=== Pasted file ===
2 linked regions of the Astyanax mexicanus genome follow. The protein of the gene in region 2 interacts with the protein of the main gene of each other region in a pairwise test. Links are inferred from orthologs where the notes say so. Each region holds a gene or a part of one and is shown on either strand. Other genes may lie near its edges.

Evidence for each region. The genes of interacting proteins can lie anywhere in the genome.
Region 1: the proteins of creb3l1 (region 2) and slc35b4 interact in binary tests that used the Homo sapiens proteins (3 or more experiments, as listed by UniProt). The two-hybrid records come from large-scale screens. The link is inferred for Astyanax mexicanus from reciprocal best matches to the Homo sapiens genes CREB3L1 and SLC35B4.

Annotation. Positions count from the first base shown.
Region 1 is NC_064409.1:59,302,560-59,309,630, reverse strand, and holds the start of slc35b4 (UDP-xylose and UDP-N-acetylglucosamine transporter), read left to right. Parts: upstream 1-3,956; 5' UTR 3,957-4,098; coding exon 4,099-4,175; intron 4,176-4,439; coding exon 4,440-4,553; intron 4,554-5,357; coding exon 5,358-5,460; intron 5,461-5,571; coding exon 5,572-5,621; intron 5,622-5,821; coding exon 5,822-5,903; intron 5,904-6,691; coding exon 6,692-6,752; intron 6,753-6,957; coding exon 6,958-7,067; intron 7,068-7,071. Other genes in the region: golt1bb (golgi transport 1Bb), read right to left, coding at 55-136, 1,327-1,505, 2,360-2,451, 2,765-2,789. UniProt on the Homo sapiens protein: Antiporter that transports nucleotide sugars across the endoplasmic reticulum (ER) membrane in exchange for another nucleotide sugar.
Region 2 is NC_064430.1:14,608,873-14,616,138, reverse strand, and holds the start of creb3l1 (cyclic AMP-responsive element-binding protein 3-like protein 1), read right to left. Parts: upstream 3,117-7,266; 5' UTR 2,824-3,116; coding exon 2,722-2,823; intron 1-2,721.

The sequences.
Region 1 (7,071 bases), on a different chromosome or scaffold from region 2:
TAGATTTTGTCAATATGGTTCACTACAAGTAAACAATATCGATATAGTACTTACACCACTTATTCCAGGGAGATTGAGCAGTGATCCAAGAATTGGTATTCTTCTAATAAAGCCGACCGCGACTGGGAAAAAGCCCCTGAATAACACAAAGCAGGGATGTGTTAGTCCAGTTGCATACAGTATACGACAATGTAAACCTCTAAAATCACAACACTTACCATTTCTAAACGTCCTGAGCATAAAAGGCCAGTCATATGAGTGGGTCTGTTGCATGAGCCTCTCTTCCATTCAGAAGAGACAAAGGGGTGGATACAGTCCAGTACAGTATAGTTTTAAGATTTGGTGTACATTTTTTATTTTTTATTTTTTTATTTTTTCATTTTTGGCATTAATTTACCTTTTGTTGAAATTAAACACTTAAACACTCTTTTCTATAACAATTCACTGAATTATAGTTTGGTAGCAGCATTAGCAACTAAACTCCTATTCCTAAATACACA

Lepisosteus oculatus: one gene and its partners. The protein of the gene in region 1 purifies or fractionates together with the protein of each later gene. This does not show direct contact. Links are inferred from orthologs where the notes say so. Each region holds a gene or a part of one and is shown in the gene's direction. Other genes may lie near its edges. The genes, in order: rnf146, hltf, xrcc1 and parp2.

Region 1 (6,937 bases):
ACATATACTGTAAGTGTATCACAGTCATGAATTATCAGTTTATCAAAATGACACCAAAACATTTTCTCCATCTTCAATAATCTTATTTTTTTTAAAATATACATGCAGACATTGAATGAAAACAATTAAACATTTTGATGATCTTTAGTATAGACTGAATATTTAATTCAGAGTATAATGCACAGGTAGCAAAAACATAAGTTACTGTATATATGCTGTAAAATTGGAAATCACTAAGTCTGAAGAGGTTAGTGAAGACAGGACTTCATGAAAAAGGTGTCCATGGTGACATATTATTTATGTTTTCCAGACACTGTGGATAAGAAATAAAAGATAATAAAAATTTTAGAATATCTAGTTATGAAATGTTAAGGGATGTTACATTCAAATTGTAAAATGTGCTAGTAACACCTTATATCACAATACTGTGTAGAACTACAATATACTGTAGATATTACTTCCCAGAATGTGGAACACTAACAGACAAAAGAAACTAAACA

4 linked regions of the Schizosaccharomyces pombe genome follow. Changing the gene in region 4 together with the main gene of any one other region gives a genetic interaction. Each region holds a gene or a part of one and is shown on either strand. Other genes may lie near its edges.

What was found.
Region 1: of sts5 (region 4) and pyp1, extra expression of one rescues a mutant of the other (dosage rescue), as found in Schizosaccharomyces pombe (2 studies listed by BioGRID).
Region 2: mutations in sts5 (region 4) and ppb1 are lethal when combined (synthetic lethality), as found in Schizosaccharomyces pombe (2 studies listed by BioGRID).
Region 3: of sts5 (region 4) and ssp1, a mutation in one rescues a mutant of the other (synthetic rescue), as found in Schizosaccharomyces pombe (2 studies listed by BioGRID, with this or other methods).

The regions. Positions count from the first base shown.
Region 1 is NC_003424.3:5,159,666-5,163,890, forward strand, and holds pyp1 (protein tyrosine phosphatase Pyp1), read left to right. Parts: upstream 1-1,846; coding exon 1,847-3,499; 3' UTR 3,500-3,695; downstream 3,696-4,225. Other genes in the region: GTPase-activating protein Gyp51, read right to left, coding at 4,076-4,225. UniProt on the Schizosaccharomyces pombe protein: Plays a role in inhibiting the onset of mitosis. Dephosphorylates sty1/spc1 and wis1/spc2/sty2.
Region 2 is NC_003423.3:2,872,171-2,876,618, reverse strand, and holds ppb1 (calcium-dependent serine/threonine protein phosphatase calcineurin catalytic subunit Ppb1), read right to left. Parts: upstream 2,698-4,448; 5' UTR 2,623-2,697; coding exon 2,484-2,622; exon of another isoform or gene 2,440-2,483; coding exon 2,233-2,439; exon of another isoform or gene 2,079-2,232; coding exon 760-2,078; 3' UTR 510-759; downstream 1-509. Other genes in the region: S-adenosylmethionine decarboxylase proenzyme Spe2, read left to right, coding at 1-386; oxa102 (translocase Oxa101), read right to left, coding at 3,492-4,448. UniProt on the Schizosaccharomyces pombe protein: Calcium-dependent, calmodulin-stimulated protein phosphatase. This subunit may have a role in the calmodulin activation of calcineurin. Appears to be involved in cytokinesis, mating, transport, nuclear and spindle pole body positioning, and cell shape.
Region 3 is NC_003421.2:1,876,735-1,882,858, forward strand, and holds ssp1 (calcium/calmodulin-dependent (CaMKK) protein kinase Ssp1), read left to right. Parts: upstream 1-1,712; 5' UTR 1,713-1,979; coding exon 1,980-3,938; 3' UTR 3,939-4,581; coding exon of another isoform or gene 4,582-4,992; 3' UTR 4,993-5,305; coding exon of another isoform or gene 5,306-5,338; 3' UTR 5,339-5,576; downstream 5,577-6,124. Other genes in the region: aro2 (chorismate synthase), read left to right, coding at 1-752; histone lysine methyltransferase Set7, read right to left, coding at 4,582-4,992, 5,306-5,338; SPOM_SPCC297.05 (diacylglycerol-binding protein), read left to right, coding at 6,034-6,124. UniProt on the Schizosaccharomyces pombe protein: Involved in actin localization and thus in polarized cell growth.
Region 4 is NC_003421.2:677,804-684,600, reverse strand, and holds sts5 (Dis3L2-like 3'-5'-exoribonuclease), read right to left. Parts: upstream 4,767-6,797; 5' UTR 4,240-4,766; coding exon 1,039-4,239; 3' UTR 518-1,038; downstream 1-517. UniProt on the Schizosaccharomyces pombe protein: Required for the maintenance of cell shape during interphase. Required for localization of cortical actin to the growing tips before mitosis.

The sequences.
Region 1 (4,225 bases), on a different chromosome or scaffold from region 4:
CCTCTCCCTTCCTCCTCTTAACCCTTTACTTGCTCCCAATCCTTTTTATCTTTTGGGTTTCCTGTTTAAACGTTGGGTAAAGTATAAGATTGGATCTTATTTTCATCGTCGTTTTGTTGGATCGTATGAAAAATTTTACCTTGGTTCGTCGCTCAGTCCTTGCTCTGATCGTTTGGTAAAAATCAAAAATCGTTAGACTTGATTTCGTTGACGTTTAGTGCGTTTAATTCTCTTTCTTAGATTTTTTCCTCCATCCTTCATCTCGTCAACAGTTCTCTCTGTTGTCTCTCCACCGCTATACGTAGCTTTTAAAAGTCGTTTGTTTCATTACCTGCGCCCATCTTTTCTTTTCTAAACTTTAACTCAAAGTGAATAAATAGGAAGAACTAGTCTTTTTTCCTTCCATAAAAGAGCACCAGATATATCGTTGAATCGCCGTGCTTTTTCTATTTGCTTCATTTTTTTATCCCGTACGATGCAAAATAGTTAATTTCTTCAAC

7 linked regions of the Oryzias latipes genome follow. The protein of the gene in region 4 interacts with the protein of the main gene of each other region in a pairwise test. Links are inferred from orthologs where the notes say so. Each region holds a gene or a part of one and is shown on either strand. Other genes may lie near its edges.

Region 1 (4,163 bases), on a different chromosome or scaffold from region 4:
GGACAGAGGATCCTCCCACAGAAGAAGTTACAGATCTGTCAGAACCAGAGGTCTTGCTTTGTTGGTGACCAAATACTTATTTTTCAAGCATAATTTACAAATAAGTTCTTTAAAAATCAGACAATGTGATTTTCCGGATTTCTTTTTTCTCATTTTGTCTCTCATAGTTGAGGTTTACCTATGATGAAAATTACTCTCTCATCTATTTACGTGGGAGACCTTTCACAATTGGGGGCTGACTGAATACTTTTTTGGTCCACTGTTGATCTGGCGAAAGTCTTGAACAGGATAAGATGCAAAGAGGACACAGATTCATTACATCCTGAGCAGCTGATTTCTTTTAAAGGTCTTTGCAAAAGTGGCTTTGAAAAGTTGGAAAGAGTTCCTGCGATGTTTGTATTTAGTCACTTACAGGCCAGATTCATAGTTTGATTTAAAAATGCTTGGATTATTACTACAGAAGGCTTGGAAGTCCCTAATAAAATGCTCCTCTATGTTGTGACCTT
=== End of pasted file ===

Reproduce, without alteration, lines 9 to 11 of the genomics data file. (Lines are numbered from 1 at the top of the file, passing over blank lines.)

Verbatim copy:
TAGATTTTGTCAATATGGTTCACTACAAGTAAACAATATCGATATAGTACTTACACCACTTATTCCAGGGAGATTGAGCAGTGATCCAAGAATTGGTATTCTTCTAATAAAGCCGACCGCGACTGGGAAAAAGCCCCTGAATAACACAAAGCAGGGATGTGTTAGTCCAGTTGCATACAGTATACGACAATGTAAACCTCTAAAATCACAACACTTACCATTTCTAAACGTCCTGAGCATAAAAGGCCAGTCATATGAGTGGGTCTGTTGCATGAGCCTCTCTTCCATTCAGAAGAGACAAAGGGGTGGATACAGTCCAGTACAGTATAGTTTTAAGATTTGGTGTACATTTTTTATTTTTTATTTTTTTATTTTTTCATTTTTGGCATTAATTTACCTTTTGTTGAAATTAAACACTTAAACACTCTTTTCTATAACAATTCACTGAATTATAGTTTGGTAGCAGCATTAGCAACTAAACTCCTATTCCTAAATACACA

Lepisosteus oculatus: one gene and its partners. The protein of the gene in region 1 purifies or fractionates together with the protein of each later gene. This does not show direct contact. Links are inferred from orthologs where the notes say so. Each region holds a gene or a part of one and is shown in the gene's direction. Other genes may lie near its edges. The genes, in order: rnf146, hltf, xrcc1 and parp2.

Region 1 (6,937 bases):